MPs must de­mol­ish this mis­con­ceived deal

The Sunday Telegraph - - Letters to the editor -

Those say­ing that Mrs May’s deal is the only one on the ta­ble are fraud­u­lently lim­it­ing this great coun­try’s op­tions

To up­hold the re­sult of the ref­er­en­dum, there is only one thing in all good con­science that they can do on Tuesday

Not only should MPs vote against the With­drawal Agree­ment on Tuesday, but they must vote against it in large enough num­bers to kill it dead, oth­er­wise Theresa May will just keep bring­ing it back to the Com­mons un­til she gets her way.

Her sup­port­ers say that the only al­ter­na­tive to her deal is the re­ver­sal of Brexit – a des­per­ate bid to scare pro-Leave MPs into vot­ing it through. But this is just not true. There are other op­tions – and, yes, that in­cludes no deal, where progress on the prepa­ra­tions is fi­nally be­ing made, if be­lat­edly – and be­sides, if a treaty is a bad treaty then MPs are duty-bound to vote it down. Be in no doubt: this is an ap­palling, mis­con­ceived deal that would leave us trapped in the EU’s or­bit, un­able to gov­ern our­selves prop­erly and still ar­gu­ing about Brexit for years to come.

The most glar­ing er­ror in the deal is the so-called back­stop pro­to­col, which could kick in if the UK and EU fail to ne­go­ti­ate a new trade deal by De­cem­ber 2020 (highly likely, given the mess both sides have made of the with­drawal ne­go­ti­a­tions). The back­stop would di­vide North­ern Ire­land from the main­land and com­pel both to fol­low EU rules over which they would have no say. There is no uni­lat­eral mech­a­nism for Bri­tain to leave; we would be even more stuck than we cur­rently are as full EU mem­bers. The pro­to­col is so good for the EU, and so ru­inous for Bri­tain, that there’s no rea­son why the EU would want to ne­go­ti­ate a trade deal on bet­ter terms. Here is Brus­sels’ chance to force us to ap­ply Euro­pean-dic­tated tar­iffs to im­ports from out­side the EU, turn­ing the UK into a cap­tive mar­ket for its goods while mak­ing it nigh im­pos­si­ble to con­clude mean­ing­ful trade deals with the rest of the world. Bri­tain would be chained to con­ti­nen­tal rules on ev­ery­thing from em­ploy­ment to the en­vi­ron­ment, which is a shame­less be­trayal of the prom­ise that Brexit will give us back con­trol.

Bri­tain also voted to re­assert the au­thor­ity of its courts and that, too, is un­der threat: the With­drawal Agree­ment forces the UK to give “di­rect ef­fect” to pro­vi­sions of the Euro­pean Court of Jus­tice. Sup­pos­edly in­de­pen­dent ar­bi­tra­tion be­tween Bri­tain and the EU will ac­tu­ally be sub­ject to bind­ing rul­ings by the ECJ when­ever the in­ter­pre­ta­tion of an EU law is in­volved.

Brus­sels clearly wants to hu­mil­i­ate us. Why? Be­cause Brexit has stymied its goal to cre­ate an in­te­grated con­ti­nent, plans that are nev­er­the­less forg­ing ahead. France and Ger­many are plan­ning to merge bor­ders, economies and de­fence poli­cies, to cre­ate a model, no doubt, for a fu­ture Euro­pean uni­tary state. The EU needs Bri­tain tied to this project, will­ingly or oth­er­wise. Last week, Sir Richard Dearlove, for­mer head of MI6, pointed out that the Agree­ment’s prom­ise of a “new, deep and spe­cial relationship” with the EU on se­cu­rity and de­fence would di­vert us from our tra­di­tional, Nato-fo­cused strat­egy and prob­a­bly ren­der us a rule-taker not just on trade but “in­tel­li­gence, space, fi­nan­cial con­tri­bu­tions and the Euro­pean De­fence Agency”.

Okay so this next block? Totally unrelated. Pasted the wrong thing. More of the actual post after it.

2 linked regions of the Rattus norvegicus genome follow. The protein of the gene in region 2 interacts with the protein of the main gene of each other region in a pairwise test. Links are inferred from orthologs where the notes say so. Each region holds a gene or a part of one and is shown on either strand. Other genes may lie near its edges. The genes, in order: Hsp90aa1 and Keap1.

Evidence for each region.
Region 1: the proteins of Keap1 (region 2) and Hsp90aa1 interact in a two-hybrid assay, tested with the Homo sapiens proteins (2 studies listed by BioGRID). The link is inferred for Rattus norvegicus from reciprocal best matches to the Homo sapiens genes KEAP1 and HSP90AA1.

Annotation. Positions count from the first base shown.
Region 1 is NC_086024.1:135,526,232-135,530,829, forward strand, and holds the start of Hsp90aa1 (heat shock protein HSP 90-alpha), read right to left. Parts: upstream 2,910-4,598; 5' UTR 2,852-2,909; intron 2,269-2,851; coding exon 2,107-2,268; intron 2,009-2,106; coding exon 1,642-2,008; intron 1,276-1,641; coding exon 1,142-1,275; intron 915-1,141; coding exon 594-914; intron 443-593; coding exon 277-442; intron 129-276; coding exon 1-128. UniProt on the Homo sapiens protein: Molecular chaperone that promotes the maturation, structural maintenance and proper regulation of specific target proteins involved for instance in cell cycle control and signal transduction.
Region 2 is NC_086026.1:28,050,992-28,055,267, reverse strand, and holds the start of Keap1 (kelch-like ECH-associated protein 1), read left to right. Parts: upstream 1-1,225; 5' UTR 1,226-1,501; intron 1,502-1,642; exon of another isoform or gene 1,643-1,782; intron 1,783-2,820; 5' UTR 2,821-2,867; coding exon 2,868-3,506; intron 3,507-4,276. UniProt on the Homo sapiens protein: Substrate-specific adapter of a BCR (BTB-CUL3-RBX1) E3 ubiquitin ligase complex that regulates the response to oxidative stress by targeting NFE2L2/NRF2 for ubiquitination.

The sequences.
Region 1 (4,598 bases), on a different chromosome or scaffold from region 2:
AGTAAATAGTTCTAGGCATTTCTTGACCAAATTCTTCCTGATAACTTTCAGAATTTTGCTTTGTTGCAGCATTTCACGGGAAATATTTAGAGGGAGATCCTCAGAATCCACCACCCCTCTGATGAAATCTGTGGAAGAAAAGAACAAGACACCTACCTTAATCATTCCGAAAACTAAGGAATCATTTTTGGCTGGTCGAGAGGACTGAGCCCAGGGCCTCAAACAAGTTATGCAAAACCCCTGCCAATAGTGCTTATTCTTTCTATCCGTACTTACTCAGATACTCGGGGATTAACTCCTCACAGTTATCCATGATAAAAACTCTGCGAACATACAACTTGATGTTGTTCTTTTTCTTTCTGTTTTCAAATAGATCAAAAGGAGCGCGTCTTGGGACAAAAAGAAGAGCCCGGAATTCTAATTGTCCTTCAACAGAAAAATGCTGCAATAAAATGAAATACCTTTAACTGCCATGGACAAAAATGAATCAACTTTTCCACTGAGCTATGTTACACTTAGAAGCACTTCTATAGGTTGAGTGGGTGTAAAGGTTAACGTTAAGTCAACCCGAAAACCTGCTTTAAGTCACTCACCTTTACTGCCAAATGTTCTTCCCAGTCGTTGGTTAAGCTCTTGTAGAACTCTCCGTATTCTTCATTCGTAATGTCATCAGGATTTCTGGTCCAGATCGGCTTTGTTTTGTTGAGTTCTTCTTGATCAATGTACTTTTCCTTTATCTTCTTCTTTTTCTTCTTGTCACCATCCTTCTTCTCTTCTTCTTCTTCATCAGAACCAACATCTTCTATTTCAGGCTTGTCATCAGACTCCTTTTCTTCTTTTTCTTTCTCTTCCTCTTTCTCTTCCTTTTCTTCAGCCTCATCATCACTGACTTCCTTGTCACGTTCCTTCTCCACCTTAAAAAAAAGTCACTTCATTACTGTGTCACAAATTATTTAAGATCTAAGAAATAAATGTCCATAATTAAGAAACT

The peo­ple voted for Brexit, and Brexit can work if the Gov­ern­ment tears up the Agree­ment and re­turns to the ne­go­ti­at­ing ta­ble hon­estly pre­pared to walk away with­out a com­pre­hen­sive deal – and the tech­ni­cal, le­gal po­si­tion re­mains that Bri­tain is sched­uled to leave on March 29 re­gard­less of the fate of the Agree­ment. A no-deal sce­nario would be dif­fi­cult and sub­op­ti­mal, but it would also be man­age­able, de­spite apoc­a­lyp­tic pre­dic­tions en­cour­aged by the Gov­ern­ment. The deputy mayor of Calais has in­sisted that lor­ries will run smoothly across the chan­nel: Calais is seeking to em­ploy at least 200 ex­tra cus­toms of­fi­cials and has hired 200 ve­teri­nary in­spec­tors. At Dover, Bri­tain has just 41 cus­toms of­fi­cers and agents and only nine an­i­mal in­spec­tors. To speed up the con­struc­tion of in­fra­struc­ture, France has in­tro­duced leg­is­la­tion to cut red tape on plan­ning and build­ing – some­thing that would be very wel­come in Bri­tain.

Those say­ing that Mrs May’s deal is the only one on the ta­ble are fraud­u­lently lim­it­ing this great coun­try’s op­tions to a Brexit so light it is barely Brexit at all (the Gov­ern­ment’s cur­rent po­si­tion) or a re­ver­sal of Brexit to keep us within the EU (the ef­fec­tive po­si­tion of the Re­main­ers, in­clud­ing the Tory rebels). Both op­tions frus­trate the will of the peo­ple, and MPs have to con­sider the po­lit­i­cal back­lash. If an MP’s goal is to de­lay or stop Brexit, let them be open about it and face the con­se­quences at the bal­lot box. If, how­ever, an MP is gen­uinely com­mit­ted to up­hold­ing the re­sult of the ref­er­en­dum, then on Tuesday there is only one thing in all good con­science that they can do: vote down Mrs May’s deal.

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